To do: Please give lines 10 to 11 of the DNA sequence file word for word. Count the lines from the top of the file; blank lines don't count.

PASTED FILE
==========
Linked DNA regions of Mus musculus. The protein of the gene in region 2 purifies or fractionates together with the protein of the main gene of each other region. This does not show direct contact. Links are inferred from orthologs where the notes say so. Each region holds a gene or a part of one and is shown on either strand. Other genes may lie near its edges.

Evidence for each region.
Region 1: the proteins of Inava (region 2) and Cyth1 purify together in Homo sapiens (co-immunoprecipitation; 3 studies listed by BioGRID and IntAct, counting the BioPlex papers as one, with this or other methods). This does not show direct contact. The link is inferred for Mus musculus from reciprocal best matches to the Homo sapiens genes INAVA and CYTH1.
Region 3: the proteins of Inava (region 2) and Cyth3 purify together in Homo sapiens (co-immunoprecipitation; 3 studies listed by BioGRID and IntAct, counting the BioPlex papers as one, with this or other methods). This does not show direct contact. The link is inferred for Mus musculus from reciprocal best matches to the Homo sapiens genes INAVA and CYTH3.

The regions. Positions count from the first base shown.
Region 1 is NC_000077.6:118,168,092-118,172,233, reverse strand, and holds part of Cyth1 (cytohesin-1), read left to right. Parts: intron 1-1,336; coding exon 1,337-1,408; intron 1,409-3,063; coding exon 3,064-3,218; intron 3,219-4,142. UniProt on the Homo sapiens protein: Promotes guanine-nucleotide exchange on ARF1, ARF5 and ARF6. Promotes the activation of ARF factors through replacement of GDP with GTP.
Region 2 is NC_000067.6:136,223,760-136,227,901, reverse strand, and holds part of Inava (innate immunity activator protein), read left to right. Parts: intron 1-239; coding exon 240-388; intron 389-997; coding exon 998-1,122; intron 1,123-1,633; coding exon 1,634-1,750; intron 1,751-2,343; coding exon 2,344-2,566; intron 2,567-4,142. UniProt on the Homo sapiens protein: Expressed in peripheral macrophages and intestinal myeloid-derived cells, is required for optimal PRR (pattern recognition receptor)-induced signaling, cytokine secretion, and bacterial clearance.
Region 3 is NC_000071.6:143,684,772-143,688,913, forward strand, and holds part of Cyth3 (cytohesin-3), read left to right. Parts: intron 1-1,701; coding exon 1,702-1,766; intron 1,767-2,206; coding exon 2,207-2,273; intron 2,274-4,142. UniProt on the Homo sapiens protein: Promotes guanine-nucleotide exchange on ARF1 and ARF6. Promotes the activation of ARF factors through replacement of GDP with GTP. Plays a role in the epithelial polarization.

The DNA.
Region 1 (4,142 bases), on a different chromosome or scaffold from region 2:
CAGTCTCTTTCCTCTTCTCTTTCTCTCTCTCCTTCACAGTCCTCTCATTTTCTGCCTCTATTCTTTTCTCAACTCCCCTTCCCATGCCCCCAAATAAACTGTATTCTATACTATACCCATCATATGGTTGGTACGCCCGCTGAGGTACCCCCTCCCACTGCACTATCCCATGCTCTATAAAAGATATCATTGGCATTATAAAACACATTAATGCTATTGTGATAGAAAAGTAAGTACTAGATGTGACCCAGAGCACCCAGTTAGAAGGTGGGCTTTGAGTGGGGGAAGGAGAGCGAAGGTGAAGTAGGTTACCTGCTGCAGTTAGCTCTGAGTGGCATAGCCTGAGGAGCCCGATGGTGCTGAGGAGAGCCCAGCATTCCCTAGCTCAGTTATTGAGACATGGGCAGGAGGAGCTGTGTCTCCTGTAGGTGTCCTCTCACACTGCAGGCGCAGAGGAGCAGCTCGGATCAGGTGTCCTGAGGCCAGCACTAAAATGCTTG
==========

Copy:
Region 1 (4,142 bases), on a different chromosome or scaffold from region 2:
CAGTCTCTTTCCTCTTCTCTTTCTCTCTCTCCTTCACAGTCCTCTCATTTTCTGCCTCTATTCTTTTCTCAACTCCCCTTCCCATGCCCCCAAATAAACTGTATTCTATACTATACCCATCATATGGTTGGTACGCCCGCTGAGGTACCCCCTCCCACTGCACTATCCCATGCTCTATAAAAGATATCATTGGCATTATAAAACACATTAATGCTATTGTGATAGAAAAGTAAGTACTAGATGTGACCCAGAGCACCCAGTTAGAAGGTGGGCTTTGAGTGGGGGAAGGAGAGCGAAGGTGAAGTAGGTTACCTGCTGCAGTTAGCTCTGAGTGGCATAGCCTGAGGAGCCCGATGGTGCTGAGGAGAGCCCAGCATTCCCTAGCTCAGTTATTGAGACATGGGCAGGAGGAGCTGTGTCTCCTGTAGGTGTCCTCTCACACTGCAGGCGCAGAGGAGCAGCTCGGATCAGGTGTCCTGAGGCCAGCACTAAAATGCTTG